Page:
A brief note on regional industrialization in the basic metals sector in China, 1850-present

Zipeng Zhang, Bas van Leeuwen and Jieli Li

In this brief note we report our progress on deriving estimates of the basic metal sector, i.e. the smelting of ferrous (iron &steel) and nonferrous (other metals than iron &steel). Our choice for the basic metal industry is based on its importance for economic development. Indeed, the better availability, higher quality, and lower price, aided in the development of initially boilers, railways, steam engines and, subsequently, a wide variety of machine tools aiding economic development. In this brief note we deal with definition and sources, data, some preliminary results of metal smelting on a prefectural level.

In this brief note we report our progress on deriving estimates of the basic metal sector, i.e. the smelting of ferrous (iron &steel) and nonferrous (other metals than iron &steel). Our choice for the basic metal industry is based on its importance for economic development. Indeed, the better availability, higher quality, and lower price, aided in the development of initially boilers, railways, steam engines and, subsequently, a wide variety of machine tools aiding economic development. In this brief note we deal with definition and sources, data, some preliminary results of metal smelting on a prefectural level.

Human Capital Formation during the First Industrial Revolution: Evidence from the Use of Steam Engines

Alexandra M. de Pleijt, Alessandro Nuvolari and Jacob Weisdorf

We examine the effect of technical change on human capital formation during England’s Industrial Revolution. Using the number of steam engines installed by 1800 as a synthetic indicator of technological change, and occupational statistics to measure working skills (using HISCLASS), we establish a positive correlation between the use of steam engines and the share of skilled workers at the county level. We use exogenous variation in carboniferous rock strata (containing coal to fuel the engines) to show that the effect was causal. While technological change stimulated the formation of working skills, it had an overall negative effect on the formation of primary education, captured by literacy and school enrolment rates. It also led to higher gender inequality in literacy. Full-text available here: https://cepr.org/active/publications/discussion_papers/dp.php?dpno=12987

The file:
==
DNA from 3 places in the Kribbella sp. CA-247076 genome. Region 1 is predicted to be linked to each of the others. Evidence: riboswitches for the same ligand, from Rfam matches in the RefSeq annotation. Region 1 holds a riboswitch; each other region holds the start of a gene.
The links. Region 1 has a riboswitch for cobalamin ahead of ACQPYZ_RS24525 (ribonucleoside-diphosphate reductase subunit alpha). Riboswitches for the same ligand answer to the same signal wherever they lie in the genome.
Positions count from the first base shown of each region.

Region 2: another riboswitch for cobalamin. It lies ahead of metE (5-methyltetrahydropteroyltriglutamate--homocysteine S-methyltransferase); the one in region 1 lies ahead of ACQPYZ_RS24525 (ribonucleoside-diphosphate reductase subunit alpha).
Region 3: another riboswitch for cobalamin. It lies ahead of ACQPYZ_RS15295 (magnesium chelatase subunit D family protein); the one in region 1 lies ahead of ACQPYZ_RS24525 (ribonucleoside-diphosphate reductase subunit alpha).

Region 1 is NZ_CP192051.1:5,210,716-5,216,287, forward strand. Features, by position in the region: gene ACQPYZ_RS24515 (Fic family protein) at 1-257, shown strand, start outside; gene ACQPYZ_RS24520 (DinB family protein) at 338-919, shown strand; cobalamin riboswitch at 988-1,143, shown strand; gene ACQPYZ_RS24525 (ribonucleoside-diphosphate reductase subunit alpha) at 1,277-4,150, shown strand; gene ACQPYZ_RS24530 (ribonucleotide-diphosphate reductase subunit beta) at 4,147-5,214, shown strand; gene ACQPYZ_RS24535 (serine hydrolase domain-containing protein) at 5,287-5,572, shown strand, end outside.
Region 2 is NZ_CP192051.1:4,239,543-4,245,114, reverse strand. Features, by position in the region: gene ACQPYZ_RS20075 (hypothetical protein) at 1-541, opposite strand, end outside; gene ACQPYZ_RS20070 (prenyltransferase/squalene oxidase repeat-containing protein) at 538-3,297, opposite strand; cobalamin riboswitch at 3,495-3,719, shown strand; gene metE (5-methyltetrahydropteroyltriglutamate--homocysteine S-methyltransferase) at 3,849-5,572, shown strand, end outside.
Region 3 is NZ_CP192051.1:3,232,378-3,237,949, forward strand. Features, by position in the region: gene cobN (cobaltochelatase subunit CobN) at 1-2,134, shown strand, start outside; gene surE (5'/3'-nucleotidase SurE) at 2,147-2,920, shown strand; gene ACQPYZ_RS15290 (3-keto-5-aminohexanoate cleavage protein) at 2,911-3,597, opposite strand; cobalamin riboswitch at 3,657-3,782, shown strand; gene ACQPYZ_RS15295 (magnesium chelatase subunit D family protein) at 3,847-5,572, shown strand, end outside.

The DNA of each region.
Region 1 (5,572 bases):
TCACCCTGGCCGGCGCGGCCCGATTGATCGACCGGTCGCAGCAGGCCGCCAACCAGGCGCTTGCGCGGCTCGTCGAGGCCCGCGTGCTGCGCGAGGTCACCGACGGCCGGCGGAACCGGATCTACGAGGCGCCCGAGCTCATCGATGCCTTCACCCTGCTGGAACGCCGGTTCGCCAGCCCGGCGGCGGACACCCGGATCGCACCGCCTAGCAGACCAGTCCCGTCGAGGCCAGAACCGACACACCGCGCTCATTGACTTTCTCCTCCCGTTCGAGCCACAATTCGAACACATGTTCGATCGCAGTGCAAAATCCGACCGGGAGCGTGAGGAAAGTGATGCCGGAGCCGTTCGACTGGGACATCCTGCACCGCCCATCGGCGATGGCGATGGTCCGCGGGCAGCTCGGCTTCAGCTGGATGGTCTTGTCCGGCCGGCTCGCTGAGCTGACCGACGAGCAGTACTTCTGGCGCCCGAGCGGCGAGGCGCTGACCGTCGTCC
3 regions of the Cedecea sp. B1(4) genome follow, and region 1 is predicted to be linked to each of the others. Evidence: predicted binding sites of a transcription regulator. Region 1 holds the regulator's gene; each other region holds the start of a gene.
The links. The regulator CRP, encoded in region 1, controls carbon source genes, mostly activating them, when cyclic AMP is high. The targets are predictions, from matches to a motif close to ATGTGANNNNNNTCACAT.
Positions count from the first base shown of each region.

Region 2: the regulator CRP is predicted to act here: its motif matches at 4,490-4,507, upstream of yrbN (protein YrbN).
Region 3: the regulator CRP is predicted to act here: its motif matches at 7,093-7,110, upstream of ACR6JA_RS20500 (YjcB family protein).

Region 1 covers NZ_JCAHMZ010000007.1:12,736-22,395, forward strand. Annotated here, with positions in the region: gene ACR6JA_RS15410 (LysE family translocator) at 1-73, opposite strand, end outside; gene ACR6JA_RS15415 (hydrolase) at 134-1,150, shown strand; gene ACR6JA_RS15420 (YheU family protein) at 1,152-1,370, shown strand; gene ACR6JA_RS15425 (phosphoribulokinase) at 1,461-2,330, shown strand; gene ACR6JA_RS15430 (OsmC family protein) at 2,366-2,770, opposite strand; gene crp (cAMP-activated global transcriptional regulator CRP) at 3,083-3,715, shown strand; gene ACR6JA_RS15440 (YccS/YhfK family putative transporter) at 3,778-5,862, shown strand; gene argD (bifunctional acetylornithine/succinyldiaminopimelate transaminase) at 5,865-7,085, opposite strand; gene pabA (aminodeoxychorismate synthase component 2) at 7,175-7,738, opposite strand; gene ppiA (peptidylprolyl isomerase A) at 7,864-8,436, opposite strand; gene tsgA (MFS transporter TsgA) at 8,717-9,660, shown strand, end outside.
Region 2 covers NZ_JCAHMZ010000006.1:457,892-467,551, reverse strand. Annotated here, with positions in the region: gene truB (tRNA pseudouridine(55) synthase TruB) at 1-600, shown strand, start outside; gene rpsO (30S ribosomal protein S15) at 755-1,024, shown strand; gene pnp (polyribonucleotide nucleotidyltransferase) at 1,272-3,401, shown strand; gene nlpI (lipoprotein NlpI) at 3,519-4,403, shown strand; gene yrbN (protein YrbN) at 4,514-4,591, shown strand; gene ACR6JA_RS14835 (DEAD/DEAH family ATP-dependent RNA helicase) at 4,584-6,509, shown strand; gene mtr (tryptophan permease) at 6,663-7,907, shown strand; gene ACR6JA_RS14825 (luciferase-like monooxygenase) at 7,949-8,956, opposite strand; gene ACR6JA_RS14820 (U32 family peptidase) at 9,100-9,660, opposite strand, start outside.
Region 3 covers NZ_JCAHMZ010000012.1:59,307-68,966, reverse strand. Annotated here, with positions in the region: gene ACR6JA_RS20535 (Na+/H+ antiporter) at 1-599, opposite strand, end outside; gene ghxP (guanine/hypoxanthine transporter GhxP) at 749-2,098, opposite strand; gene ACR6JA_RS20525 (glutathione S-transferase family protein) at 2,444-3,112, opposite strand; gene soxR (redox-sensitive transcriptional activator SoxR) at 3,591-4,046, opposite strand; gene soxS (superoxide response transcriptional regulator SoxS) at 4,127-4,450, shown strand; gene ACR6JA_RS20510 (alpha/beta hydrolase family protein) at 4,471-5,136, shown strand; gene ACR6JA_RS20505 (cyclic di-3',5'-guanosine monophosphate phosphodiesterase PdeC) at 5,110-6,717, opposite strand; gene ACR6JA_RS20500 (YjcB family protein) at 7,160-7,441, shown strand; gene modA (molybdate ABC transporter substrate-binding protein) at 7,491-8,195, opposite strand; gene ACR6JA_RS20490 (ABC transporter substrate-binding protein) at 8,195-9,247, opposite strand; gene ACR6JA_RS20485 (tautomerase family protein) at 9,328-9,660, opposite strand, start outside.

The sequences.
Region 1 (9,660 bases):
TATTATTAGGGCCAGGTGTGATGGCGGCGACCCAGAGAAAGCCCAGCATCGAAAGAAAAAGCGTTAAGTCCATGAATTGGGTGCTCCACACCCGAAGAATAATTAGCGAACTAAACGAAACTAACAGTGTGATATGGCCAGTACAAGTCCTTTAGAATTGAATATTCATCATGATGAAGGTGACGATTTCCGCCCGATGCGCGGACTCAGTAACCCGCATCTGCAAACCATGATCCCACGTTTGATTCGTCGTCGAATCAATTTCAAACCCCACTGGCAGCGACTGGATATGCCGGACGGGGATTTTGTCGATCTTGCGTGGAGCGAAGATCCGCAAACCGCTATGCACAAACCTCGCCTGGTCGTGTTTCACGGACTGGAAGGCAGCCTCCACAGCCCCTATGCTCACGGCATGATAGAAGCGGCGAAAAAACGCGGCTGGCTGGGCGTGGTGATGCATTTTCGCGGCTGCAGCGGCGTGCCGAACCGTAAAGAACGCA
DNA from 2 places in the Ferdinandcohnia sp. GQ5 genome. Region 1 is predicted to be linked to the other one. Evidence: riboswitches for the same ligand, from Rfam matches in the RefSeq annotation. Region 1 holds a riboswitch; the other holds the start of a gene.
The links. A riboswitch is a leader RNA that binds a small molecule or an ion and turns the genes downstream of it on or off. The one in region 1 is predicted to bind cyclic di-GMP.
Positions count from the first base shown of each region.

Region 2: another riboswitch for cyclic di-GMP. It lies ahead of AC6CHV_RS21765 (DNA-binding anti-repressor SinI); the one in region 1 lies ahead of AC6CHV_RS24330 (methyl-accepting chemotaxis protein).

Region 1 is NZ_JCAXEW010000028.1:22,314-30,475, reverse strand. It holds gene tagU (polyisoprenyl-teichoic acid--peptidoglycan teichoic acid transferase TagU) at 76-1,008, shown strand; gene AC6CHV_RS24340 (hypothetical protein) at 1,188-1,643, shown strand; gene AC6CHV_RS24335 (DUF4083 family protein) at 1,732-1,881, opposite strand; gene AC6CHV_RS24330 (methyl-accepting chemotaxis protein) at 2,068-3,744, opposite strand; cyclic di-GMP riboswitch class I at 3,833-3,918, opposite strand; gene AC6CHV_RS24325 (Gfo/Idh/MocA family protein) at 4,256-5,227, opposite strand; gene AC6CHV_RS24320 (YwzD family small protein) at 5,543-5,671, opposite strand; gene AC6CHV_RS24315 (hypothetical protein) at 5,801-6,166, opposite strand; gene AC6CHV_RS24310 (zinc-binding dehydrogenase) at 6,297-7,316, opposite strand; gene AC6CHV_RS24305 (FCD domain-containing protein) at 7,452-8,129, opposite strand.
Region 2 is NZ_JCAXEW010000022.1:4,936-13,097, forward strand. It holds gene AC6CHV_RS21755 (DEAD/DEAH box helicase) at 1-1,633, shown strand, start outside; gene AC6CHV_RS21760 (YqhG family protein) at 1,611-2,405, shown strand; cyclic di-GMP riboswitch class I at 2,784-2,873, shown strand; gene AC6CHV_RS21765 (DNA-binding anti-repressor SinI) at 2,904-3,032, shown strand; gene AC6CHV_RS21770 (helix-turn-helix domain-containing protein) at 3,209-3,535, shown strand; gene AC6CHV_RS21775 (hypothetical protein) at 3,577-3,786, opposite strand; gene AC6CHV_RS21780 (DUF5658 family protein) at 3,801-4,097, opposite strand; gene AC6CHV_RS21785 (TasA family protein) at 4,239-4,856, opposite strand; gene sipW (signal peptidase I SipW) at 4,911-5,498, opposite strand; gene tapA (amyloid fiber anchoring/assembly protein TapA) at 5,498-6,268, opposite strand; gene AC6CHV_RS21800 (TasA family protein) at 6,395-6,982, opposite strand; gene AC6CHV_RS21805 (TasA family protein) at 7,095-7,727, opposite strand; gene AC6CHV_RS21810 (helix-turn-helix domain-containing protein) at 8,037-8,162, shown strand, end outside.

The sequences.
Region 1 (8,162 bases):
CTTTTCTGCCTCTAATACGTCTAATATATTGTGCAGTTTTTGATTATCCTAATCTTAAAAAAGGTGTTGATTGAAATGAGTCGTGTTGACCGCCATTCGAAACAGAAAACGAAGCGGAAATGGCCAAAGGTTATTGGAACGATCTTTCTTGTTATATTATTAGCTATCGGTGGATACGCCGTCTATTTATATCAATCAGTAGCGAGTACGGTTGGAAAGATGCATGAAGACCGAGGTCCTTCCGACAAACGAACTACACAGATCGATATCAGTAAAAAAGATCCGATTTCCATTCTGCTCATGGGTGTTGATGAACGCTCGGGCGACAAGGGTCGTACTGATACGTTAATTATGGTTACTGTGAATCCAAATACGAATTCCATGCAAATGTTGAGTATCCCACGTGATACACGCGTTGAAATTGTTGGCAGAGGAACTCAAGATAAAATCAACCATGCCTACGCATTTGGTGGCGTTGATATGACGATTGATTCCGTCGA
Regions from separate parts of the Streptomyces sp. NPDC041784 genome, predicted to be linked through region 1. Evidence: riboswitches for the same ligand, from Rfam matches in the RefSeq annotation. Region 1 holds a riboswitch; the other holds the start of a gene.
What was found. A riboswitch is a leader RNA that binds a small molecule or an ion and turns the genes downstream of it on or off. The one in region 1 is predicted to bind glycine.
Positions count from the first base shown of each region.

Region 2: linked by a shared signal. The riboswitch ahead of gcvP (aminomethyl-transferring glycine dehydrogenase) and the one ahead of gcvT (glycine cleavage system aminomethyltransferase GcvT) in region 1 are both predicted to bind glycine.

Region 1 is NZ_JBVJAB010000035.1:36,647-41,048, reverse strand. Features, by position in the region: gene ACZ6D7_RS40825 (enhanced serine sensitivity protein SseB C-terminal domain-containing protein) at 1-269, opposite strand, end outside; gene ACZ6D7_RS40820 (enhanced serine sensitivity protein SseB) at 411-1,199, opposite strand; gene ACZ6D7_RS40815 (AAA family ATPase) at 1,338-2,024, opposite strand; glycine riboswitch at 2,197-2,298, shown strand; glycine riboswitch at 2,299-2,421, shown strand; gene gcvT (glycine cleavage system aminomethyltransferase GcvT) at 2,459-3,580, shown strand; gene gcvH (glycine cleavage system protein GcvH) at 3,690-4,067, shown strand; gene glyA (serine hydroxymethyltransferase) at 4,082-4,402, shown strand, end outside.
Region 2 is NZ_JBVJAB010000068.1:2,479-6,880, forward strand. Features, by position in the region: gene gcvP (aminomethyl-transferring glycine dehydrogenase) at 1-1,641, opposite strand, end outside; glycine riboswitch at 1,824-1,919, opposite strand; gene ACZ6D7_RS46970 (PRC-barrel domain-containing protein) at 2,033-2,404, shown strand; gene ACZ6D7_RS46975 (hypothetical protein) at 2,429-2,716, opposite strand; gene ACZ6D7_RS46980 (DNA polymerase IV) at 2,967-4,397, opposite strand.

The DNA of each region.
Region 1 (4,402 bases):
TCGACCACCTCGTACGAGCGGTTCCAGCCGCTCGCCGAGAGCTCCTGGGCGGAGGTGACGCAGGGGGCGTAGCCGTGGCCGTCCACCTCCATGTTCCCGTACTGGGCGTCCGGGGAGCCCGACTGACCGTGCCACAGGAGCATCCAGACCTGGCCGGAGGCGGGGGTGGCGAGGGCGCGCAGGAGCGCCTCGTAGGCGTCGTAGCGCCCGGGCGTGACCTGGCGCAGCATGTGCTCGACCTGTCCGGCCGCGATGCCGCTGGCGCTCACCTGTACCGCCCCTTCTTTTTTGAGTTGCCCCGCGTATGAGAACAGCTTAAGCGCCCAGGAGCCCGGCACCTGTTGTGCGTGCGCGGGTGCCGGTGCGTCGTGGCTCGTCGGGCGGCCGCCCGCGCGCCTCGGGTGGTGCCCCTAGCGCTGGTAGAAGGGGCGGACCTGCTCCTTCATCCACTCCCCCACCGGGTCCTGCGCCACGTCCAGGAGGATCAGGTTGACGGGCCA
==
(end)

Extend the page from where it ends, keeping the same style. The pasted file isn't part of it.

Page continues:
We examine the effect of technical change on human capital formation during England’s Industrial Revolution. Using the number of steam engines installed by 1800 as a synthetic indicator of technological change, and occupational statistics to measure working skills (using HISCLASS), we establish a positive correlation between the use of steam engines and the share of skilled workers at the county level. We use exogenous variation in carboniferous rock strata (containing coal to fuel the engines) to show that the effect was causal. While technological change stimulated the formation of working skills, it had an overall negative effect on the formation of primary education, captured by literacy and school enrolment rates. It also led to higher gender inequality in literacy. Full-text available here: https://cepr.org/active/publications/discussion_papers/dp.php?dpno=12987